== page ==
Monetary Policy Committee meeting, Bank of England 23/03/2023
Monetary Policy Committee meeting, Bank of England. 23rd March 2023
Bank Rate increased by a further 0.25%.
The Bank of England’s Monetary Policy Committee decided to raise the Bank Rate by 25bps at its meeting on 23rd March. This is the eleventh consecutive increase in borrowing costs, which have now risen from 0.1% to 4.25% since December 2021, the highest level since 2008. Once again, the vote was not unanimous. Two external members of the nine-person MPC voted to leave rates unchanged at 4%. However, the BoE also made it clear that it is prepared to raise interest rates again if it sees evidence of “more persistent” inflationary pressures. Market pricing implies that UK interest rates will peak at 4.5% in August. The summary of the MPC’s deliberations indicate a recognition of the problems experienced by the Silicon Valley Bank in the USA and Credit Suisse in Switzerland alongside ongoing concerns about the high levels of consumer price inflation in the UK. The MPC stated that UK banks are “resilient” and “well placed to continue supporting the economy in a wide range of economic scenarios”
, and it clearly feels as concerned about the persistence of higher costs in consumer prices. Inflation rose to 10.4% in the year to February, higher than January’s reading of 10.1% and also higher than the 9.9% forecast by the BoE. The Bank also indicated that it no longer expects the UK to experience a technical recession this year. A modest increase of 0.3% in GDP in January allowed the MPC to be cautiously optimistic that the UK economy will grow, albeit modestly, in the first part of the year in spite of its tightening of monetary policy. The money numbers do not present such a positive picture. UK M4x increased by £33.7b. in January, but this was driven by significant borrowing by the financial sector. The new credit is usually paid back in subsequent months and if the activities of the financial sector are excluded, broad money growth is very weak. Lending to businesses is declining on both an annual and annualised quarterly basis, particularly the SME sector. The number of new mortgage approvals has fallen from over 74,000 in August 2022 to 39,637 in January 2023, the lowest level of approvals since January 2009 (32,400). Average UK house prices increased by 6.3% in the 12 months to January 2023, down from 9.3% in December 2022, according to the ONS. Data released by the ONS a day after the MPC meeting also show that retail sales rebounded fro a second successive month, increasing by 1.2% between January and February, following a 0.9% increase the previous month. For 10 out of the last 12 months, however, the high street has recorded a drop in activity.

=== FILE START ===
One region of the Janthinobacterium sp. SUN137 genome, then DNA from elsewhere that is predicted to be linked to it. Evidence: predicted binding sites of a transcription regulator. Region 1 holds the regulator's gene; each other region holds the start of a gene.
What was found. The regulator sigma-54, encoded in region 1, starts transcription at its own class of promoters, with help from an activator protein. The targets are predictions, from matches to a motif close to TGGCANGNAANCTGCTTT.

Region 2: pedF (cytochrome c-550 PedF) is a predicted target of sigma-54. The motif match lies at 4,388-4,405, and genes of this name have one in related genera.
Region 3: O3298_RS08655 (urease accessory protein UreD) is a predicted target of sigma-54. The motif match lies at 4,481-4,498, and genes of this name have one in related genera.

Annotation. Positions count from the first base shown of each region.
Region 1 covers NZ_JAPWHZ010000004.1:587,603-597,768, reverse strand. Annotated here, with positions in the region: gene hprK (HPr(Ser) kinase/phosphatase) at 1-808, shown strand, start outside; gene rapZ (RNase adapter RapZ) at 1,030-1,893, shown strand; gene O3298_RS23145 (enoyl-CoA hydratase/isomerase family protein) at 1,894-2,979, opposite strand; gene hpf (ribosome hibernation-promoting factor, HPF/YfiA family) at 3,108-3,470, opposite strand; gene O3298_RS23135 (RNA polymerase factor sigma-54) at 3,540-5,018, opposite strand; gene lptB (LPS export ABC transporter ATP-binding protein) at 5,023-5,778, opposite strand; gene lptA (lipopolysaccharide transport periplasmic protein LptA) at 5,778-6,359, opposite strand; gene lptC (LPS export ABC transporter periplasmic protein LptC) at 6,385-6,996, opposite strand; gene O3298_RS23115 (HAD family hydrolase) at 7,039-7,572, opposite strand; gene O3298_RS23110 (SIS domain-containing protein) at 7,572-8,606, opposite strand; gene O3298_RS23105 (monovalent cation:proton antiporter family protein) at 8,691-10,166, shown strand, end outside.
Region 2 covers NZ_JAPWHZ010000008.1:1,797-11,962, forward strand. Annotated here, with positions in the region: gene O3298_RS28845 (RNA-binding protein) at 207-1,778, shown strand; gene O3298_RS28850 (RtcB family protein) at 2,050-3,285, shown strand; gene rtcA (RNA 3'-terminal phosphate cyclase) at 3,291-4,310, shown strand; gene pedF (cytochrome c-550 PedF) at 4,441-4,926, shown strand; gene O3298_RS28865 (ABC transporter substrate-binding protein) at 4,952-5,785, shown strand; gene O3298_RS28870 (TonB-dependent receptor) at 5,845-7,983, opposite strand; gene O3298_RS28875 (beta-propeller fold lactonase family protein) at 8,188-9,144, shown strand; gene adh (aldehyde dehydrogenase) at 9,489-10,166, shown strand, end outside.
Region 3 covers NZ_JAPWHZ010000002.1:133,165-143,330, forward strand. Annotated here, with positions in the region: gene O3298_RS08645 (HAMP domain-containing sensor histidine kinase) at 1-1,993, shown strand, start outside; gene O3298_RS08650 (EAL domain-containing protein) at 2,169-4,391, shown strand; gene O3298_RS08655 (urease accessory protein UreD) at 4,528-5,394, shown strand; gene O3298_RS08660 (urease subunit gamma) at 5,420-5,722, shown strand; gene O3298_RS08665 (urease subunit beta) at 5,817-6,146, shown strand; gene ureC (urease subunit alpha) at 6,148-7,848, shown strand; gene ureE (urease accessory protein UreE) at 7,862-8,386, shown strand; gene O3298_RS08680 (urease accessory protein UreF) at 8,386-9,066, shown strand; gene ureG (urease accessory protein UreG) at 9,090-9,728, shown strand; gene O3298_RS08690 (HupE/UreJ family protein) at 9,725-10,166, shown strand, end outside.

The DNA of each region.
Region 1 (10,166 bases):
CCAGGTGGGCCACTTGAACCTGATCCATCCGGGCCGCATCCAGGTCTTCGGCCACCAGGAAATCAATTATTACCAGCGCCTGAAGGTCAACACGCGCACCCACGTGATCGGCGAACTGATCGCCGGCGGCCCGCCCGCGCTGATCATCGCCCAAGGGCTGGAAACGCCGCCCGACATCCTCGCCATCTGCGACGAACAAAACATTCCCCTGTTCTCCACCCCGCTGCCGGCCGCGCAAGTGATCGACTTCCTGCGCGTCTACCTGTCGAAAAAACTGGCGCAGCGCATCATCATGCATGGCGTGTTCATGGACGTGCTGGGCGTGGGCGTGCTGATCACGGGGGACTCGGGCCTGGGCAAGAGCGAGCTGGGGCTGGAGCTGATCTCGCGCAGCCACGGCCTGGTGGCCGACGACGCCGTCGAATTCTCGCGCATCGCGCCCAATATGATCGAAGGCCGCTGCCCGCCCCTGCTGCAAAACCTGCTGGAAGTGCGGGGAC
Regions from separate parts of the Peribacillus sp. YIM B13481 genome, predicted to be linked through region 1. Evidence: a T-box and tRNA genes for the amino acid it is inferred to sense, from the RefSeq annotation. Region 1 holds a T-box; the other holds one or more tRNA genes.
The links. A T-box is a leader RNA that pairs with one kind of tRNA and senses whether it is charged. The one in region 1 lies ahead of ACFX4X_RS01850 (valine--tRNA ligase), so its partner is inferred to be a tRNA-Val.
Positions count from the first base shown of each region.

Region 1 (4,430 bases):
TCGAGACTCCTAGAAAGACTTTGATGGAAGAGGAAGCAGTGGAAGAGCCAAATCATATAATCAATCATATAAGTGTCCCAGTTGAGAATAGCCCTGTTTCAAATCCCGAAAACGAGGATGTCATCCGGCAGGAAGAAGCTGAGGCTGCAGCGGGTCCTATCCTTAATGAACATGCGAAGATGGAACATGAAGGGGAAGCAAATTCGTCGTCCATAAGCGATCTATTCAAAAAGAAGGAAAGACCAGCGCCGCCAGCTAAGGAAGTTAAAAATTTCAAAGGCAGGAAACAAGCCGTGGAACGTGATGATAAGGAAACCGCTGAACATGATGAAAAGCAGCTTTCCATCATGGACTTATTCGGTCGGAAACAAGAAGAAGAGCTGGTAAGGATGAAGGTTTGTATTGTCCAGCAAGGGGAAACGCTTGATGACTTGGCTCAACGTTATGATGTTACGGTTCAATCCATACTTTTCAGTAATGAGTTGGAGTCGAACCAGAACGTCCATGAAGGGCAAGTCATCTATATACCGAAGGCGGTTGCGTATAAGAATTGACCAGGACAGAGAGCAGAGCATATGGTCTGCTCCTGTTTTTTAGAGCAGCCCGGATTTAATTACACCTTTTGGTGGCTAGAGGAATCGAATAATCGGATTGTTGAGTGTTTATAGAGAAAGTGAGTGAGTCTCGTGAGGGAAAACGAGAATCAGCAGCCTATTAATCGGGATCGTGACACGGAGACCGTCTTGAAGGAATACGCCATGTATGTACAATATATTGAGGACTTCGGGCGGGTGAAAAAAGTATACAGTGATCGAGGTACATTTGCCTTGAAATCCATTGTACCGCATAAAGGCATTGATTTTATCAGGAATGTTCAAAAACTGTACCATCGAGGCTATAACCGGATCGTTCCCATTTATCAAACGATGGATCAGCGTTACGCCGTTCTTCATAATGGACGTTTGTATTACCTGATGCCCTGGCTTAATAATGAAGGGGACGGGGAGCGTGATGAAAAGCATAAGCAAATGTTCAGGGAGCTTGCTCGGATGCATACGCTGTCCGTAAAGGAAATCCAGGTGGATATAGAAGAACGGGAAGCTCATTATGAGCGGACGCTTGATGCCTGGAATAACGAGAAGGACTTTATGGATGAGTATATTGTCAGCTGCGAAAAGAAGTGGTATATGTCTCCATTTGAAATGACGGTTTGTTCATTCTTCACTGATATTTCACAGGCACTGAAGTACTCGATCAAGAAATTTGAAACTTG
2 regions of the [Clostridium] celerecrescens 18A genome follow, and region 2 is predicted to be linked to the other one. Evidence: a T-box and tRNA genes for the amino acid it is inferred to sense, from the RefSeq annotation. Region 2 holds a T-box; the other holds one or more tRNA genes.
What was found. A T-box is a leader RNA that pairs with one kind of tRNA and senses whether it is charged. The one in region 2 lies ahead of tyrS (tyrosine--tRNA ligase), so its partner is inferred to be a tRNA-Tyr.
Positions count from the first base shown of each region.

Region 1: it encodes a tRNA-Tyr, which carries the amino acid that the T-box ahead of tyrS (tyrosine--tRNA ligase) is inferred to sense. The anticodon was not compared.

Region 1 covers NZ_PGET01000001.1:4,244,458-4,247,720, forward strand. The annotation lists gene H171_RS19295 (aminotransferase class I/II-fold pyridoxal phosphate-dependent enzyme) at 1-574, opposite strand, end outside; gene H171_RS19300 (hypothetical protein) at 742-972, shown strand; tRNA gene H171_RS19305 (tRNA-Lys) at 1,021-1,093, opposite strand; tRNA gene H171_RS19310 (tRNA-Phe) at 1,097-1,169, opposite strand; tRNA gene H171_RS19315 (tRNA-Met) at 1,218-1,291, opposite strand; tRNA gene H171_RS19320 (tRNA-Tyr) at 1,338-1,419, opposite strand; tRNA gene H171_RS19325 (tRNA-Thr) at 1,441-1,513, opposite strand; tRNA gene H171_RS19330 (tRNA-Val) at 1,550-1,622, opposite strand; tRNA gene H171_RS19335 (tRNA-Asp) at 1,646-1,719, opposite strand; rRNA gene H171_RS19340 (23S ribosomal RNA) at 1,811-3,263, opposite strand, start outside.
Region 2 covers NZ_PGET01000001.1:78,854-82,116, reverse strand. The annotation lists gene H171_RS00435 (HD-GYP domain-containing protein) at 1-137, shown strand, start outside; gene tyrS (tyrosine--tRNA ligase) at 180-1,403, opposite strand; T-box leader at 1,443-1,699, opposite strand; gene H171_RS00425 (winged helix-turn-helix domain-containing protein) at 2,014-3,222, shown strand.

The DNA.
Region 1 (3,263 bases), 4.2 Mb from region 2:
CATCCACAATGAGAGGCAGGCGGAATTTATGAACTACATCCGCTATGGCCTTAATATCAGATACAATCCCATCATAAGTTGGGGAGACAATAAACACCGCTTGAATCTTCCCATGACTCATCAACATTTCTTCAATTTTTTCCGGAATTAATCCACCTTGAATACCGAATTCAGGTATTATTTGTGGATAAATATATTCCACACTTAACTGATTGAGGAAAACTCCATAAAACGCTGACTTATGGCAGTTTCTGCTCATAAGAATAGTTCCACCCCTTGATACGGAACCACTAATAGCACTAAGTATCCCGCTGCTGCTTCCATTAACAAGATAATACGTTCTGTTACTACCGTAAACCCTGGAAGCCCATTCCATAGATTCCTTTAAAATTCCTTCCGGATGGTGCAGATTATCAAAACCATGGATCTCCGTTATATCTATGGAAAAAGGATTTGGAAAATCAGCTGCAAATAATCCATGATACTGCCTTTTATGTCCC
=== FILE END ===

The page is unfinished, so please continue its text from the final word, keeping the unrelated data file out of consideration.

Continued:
There is little reason to expect broad money growth to pick up and when real money balances decline, the end result is usually a recession. The Bank of England has not engaged in such a drastic shrinking of its balance sheet as the US Federal Reserve (Only £49b. out of the £875b. asset purchases have been sold or run off), but it is doing nothing to encourage the creation of new bank credit. In December it introduced a 1% counter-cyclical buffer for UK banks, which will rise to 2% in July 2023. This is a requirement for banks to hold additional capital as a cushion against losses in the event of an economic downturn. Banks therefore will have less money available for lending at a time when new bank loans are likely to be the principal driver of broad money growth.
Access further details on the latest monetary developments in the UK in our monthly reports and videos at https://mv-pt.org/monthly-monetary-update/ .